Life With Limitations: Stirring
Standing at the window looking out through the February gloom, the rain coming down day after day, it would be easy to let that gray overcast creep into my attitude. There may not have been a light shining outside, but I am a gardener and I know where to find my source of SAD mood-altering light (Seasonal Affective Depression), along with the treatments for symptoms of early onset cabin fever. I grabbed an umbrella and headed for the greenhouse.
I rolled back the door, stepped inside, closed the door behind me, and there I stood in another world. It was so quiet you could hear a mouse peeing on a wool rug, only the sound of misting rain on the roof. I stood there surrounded by the quiet and the aloneness. Not even a cat had followed me to the greenhouse needing attention. I do have to carry my phone in case of an emergency, but sound is turned off. I turned the furnace up, turned the overhead lights, paused and took a deep breath. This was waking up in another world.
There were containers of all sizes on the floor beneath the benches that I had moved in late last fall. The intent was to give them some extra time to put on a bit more growth, then awaken early after dormancy giving me a head start with container arrangements. A few containers were the original nursery pots waiting for transplanting to new containers and possible companions. Most were larger, beginning with 12 inch clay and moving up to 24 inch composite in size. Lots of possibilities to play.
While taking a close look I saw that my plan was working. There were green noses in the clump of Trillium nivale, two of the clematis were showing new leaves. That was just what I needed to get all excited, ready to spring into action. Then I realized there were some new rules to follow. With COPD (Chronic Obstructive Pulmonary Disease, emphysema) there are restrictions to carrying and dragging heavy containers around. This all has to be organized and thought through before jumping into action. First up, if I am going to move those containers up on to a bench to receive more light they have to be moved before I water. If I do water no walking back and forth with watering cans; get the hose out and turn on the water. Some containers I can move, but not all at one time. The larger ones I will need to leave alone and get help in moving. Pulling and pushing weight is about the same as carrying.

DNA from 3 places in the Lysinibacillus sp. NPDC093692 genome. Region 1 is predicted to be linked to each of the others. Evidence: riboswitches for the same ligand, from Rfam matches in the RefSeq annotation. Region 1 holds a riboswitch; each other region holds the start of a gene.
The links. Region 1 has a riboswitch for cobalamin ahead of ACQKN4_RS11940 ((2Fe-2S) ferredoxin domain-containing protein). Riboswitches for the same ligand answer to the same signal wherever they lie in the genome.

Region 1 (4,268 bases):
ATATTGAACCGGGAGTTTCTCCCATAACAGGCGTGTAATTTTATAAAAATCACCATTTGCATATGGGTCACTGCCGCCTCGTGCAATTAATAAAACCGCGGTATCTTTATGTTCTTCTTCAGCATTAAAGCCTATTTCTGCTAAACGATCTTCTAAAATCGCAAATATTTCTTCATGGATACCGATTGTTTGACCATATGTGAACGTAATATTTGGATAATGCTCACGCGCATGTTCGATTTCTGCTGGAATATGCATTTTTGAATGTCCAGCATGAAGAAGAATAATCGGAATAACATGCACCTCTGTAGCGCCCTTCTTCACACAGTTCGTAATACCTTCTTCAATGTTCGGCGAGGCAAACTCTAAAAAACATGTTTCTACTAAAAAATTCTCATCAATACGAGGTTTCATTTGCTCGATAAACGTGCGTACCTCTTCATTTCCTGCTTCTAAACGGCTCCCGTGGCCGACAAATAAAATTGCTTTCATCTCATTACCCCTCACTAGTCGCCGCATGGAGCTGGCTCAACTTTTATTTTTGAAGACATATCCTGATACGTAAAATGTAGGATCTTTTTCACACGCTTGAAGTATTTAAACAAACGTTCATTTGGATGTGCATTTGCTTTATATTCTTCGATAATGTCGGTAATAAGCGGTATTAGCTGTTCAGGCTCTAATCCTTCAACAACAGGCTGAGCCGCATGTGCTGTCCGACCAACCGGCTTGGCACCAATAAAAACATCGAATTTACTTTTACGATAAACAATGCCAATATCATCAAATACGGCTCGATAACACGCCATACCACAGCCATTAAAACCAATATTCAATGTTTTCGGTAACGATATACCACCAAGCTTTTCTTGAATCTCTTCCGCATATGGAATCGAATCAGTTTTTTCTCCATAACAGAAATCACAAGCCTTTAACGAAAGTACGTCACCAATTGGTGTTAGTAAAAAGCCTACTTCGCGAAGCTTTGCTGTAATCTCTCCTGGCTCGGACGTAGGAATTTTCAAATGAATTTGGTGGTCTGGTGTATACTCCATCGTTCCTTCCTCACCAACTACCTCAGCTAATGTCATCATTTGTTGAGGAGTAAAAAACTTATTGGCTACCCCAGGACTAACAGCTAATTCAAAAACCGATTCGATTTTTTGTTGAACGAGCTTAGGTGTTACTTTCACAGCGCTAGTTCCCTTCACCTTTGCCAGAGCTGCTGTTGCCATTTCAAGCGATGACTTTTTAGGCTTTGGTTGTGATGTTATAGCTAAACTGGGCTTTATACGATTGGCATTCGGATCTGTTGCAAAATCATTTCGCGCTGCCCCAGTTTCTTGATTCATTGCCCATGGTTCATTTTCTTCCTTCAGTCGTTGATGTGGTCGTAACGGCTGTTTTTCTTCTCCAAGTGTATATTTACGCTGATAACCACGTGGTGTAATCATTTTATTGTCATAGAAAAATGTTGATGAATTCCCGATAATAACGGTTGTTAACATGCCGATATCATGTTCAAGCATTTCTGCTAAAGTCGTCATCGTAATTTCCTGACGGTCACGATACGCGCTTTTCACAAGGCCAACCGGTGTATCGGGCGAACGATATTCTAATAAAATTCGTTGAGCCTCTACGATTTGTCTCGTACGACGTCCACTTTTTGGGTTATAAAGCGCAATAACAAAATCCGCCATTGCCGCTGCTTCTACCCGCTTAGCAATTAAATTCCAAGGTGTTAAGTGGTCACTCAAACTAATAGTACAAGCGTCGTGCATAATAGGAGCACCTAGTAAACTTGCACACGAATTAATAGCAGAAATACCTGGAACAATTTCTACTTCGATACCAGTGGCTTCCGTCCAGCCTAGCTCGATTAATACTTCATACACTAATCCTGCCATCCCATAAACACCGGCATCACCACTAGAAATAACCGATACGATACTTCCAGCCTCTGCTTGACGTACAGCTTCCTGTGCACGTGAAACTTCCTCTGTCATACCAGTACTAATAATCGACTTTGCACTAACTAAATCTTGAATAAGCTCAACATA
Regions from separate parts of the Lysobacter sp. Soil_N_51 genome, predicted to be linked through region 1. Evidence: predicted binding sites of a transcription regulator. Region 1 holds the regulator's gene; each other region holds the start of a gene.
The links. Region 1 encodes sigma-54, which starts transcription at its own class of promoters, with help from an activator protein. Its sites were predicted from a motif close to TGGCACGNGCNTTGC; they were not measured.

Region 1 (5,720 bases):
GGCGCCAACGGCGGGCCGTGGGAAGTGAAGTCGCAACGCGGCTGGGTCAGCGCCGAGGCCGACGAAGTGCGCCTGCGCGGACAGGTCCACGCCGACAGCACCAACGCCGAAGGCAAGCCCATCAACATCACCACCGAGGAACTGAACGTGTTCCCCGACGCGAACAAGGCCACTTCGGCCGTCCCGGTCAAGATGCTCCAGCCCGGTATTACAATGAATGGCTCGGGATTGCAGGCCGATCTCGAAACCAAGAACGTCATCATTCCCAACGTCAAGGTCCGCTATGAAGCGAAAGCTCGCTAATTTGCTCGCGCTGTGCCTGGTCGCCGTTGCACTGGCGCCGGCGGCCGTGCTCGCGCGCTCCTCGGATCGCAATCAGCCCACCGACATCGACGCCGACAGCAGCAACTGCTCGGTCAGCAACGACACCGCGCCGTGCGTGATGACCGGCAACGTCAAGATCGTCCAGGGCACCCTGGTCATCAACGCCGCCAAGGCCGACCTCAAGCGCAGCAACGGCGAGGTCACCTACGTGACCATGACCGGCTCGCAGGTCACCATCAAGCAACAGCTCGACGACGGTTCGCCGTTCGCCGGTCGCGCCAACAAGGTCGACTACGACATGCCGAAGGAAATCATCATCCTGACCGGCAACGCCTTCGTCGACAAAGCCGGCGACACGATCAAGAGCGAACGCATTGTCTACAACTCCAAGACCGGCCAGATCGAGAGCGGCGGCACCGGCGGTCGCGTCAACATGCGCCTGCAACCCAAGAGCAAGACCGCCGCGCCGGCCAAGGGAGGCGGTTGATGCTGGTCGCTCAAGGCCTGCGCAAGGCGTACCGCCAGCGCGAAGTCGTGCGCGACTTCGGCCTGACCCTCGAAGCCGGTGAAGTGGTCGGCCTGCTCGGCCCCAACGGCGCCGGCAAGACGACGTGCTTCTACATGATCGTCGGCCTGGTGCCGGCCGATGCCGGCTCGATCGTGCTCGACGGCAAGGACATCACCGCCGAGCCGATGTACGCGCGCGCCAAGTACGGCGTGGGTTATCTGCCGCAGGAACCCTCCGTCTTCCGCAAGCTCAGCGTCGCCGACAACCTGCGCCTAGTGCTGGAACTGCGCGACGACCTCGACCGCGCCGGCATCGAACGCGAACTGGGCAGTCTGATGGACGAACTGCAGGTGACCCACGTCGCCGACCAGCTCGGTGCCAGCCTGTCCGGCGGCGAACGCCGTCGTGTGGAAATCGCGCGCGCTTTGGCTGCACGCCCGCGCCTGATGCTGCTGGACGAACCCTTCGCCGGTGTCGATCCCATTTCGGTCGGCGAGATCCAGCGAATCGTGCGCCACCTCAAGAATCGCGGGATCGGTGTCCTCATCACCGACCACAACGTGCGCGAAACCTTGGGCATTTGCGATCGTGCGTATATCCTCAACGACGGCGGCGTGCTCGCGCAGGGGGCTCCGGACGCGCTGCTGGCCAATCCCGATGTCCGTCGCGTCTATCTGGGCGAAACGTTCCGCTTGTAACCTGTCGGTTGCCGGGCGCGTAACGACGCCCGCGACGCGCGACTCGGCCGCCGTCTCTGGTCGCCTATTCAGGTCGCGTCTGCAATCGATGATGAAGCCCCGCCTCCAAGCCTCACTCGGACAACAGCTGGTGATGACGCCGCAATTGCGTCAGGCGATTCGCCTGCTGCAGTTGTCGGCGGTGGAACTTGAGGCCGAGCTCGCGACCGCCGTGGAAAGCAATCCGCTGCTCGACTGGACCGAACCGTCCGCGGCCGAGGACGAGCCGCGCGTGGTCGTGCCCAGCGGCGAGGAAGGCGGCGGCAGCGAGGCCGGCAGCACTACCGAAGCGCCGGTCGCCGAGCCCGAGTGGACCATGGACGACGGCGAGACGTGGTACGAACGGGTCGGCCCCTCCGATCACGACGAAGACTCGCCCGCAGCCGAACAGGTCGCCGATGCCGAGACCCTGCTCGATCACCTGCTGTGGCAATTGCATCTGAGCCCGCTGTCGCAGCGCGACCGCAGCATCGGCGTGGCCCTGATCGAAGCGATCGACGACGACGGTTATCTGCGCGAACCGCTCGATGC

The stopping and thinking took a bit of wind from my sails, but I reminded myself that I had spent the past two years coming to grips with the reality of having this disease. Now was the time to put head work into practice if I was to take care of my health and continue to garden in my new world of limitations.
As it turned out, my body took care of how much I accomplished. I found I did not have the energy nor strength to lift all the containers up on to the bench. What remained would wait until another day; after all, there was no deadline on completion of the task. I could complete that tomorrow and water with the hose. The rest of the project, the large containers, can wait until my wife is in the greenhouse with me. I will say there are times when patience, asking for help, is more difficult than the doing. Then I have to continually remind myself that being hard-headed has consequences.
My latest book is in first edit now. Stay Tuned.